Maize 0.5% 1.0% 1.5% 14.7% EU (38%), China 18%), Egypt (10%)
Other 2.4% 2.6% 5.0% 1.3% EU (25%), China (21%), USA (10%)
Total 2.1% 3.8% 5.9% 1.9%  


Rasmussen said that, despite possibilities of increasing tonne miles demand for certain commodities, BIMCO believed that the war in Ukraine would be a net negative for the bulk market, driven by both a lack of commodity supply and reduced demand due to price increases”. He warned that “further steps to sanction some or all of Russia’s exports could cause further disruption, although we believe that China may continue to be a taker for Russian commodities”.

Unlike the bulk market, Ukraine was not currently a factor in the tanker market. Russia, however, controlled about 10% of all seaborne exports of both crude oil and refined products; the majority of which was exported from Black Sea ports.

The EU is the major taker of all Russia’s export and has so far taken no steps to sanction it; despite pressure from Congress, neither has the White House, yet.

European buyers appeared to be shying away from Russian crude oil; it was being reported that as much as 70% of crude exports did not have a current buyer, despite being heavily discounted.

Crude oil price futures indicated that prices would remain above $100 a barrel.

Rasmussen said that the high prices were likely to cause demand destruction, while supply shortages may also hurt shipping prospects.

“China could emerge as a buyer for Russian crude, which could help alleviate some of the current global supply concerns as the EU could in turn buy more from the Middle East,” Rasmussen said, noting that “this could lead to increased tonne miles demand but if the high prices are sustained, overall demand would still suffer. We therefore believe that the much-awaited rebound in the tanker markets will be further delayed and be more muted than otherwise expected”.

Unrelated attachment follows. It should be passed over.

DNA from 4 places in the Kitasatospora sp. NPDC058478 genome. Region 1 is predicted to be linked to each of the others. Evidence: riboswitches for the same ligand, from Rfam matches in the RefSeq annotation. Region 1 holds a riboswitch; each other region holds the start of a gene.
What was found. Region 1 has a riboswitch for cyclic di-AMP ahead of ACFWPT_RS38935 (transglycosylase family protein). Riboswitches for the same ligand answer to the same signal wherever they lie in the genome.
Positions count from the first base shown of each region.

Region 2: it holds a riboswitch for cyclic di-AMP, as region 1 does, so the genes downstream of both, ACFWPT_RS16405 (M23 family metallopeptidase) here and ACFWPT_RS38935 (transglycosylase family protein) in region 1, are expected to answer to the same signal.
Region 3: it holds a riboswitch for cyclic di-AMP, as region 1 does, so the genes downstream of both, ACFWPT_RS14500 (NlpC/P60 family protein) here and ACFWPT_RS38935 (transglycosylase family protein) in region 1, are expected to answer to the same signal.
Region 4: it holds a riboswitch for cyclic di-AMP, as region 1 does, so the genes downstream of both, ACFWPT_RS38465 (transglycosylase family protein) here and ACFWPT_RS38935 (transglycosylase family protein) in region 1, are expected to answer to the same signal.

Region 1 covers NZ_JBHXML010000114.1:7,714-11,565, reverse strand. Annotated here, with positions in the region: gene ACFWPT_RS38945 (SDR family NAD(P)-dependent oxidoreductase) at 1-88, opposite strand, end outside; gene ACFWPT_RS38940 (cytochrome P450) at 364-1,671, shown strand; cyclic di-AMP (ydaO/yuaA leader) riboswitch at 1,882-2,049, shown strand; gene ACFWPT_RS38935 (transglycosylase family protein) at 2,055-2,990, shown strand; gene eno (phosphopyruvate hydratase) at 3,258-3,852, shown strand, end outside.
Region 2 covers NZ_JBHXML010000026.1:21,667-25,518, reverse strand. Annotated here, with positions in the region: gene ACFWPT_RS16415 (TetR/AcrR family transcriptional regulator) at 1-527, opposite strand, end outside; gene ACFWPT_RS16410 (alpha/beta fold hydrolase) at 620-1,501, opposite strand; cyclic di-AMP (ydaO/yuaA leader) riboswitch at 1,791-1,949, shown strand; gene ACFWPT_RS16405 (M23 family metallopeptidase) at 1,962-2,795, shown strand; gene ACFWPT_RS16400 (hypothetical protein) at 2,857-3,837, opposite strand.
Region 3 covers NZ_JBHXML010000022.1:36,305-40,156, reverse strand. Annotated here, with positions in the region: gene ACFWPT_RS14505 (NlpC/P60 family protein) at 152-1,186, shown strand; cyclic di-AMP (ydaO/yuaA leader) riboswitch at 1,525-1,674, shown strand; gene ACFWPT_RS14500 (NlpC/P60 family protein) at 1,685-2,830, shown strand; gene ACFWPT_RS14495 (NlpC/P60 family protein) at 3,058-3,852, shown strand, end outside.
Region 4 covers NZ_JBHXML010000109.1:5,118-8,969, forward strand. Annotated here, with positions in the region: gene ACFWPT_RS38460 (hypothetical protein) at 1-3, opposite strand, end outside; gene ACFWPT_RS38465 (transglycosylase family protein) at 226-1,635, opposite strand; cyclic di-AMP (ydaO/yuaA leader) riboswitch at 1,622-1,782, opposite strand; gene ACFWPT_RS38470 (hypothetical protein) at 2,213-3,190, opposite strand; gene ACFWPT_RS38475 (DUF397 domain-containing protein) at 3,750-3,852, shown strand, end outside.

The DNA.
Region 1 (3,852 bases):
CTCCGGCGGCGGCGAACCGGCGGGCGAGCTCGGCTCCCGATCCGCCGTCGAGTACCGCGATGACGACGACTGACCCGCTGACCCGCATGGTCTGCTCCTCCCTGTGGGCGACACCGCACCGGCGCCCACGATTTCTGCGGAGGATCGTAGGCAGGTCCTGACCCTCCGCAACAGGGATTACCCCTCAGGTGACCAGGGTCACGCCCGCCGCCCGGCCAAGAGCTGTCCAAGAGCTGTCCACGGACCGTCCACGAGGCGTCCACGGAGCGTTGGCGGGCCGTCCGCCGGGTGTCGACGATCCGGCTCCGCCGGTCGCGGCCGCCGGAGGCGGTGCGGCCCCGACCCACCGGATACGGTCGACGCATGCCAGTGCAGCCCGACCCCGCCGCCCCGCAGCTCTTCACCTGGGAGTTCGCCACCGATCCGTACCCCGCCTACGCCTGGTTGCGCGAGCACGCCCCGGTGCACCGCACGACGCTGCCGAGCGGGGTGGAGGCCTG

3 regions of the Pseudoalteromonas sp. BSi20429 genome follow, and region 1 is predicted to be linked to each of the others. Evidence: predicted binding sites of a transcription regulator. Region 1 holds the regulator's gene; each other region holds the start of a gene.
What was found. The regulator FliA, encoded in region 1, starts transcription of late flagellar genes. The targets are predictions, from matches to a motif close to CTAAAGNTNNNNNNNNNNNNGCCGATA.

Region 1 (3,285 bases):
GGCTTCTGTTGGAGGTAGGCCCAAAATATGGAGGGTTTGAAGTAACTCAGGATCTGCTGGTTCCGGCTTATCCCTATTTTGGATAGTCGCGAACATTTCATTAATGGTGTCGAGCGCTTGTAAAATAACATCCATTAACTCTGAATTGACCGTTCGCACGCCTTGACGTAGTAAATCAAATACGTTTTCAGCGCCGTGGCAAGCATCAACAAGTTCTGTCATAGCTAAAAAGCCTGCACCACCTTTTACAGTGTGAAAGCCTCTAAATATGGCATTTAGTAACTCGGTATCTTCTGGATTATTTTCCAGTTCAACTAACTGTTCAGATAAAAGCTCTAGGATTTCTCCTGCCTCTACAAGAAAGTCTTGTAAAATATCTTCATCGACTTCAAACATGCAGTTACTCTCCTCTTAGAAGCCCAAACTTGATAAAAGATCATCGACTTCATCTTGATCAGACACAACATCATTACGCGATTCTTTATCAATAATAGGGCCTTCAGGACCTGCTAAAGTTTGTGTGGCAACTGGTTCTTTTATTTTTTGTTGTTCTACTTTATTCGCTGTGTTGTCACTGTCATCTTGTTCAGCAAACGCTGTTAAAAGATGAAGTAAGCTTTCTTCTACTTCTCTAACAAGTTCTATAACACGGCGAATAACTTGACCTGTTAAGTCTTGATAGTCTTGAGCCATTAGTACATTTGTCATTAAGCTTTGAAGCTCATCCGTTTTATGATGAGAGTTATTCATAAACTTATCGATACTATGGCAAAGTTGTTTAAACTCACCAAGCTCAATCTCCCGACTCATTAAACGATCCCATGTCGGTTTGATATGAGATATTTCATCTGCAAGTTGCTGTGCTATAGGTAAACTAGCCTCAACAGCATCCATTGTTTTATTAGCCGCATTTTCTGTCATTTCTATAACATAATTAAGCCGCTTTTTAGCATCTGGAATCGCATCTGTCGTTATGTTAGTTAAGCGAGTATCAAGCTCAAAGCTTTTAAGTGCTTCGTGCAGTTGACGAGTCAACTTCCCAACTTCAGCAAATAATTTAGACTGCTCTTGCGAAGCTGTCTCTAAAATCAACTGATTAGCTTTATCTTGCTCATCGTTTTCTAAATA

Top liquid export commodities ex Russia & Ukraine 2017-2021 (from

Share of global seaborne export   Russia   Ukraine  
Black Sea Other Total Total Key Destinations  
Crude oil 8.3% 1.6% 9.9% 0.0% EU (59%), China (32%)
Fuel oil 14.1% 4.5% 18.6% 0.0% EU (59%), USA (34%)
Gas oil 9.4% 5.3% 14.7% 0.0% EU (67%), Turkey (14%)
Gasoline 0.7% 1.0% 1.6% 0.0% EU (36%), USA (15%)
Other 10.6% 7.6% 18.3% 0.0% EU (56%), China (13%)
Total 8.5% 2.6% 11.1% 0.0%  

Container Market

Rasmussen said that many of the largest container lines had decided to suspend bookings to and from both Ukraine and Russia, despite no sanctions currently being in place. Neither Russia nor Ukraine were, however, key markets for the liners. Considering the very high global demand, the developments in the two countries should not be much of a concern for container rates or demand, Rasmussen said, while noting that “on specific trades the loss of Russia and Ukraine volume may, however, be felt and we believe that this may be especially on some reefer trades”.

He concluded that the impact of the war on the global economy and consumer confidence might weaken growth prospects. This could lead to an earlier “return to normal” from the current elevated demand, which in turn could ease congestion in ports. The impact, however, was likely some way off and in any case, longer-term contracts have already been signed at high rates.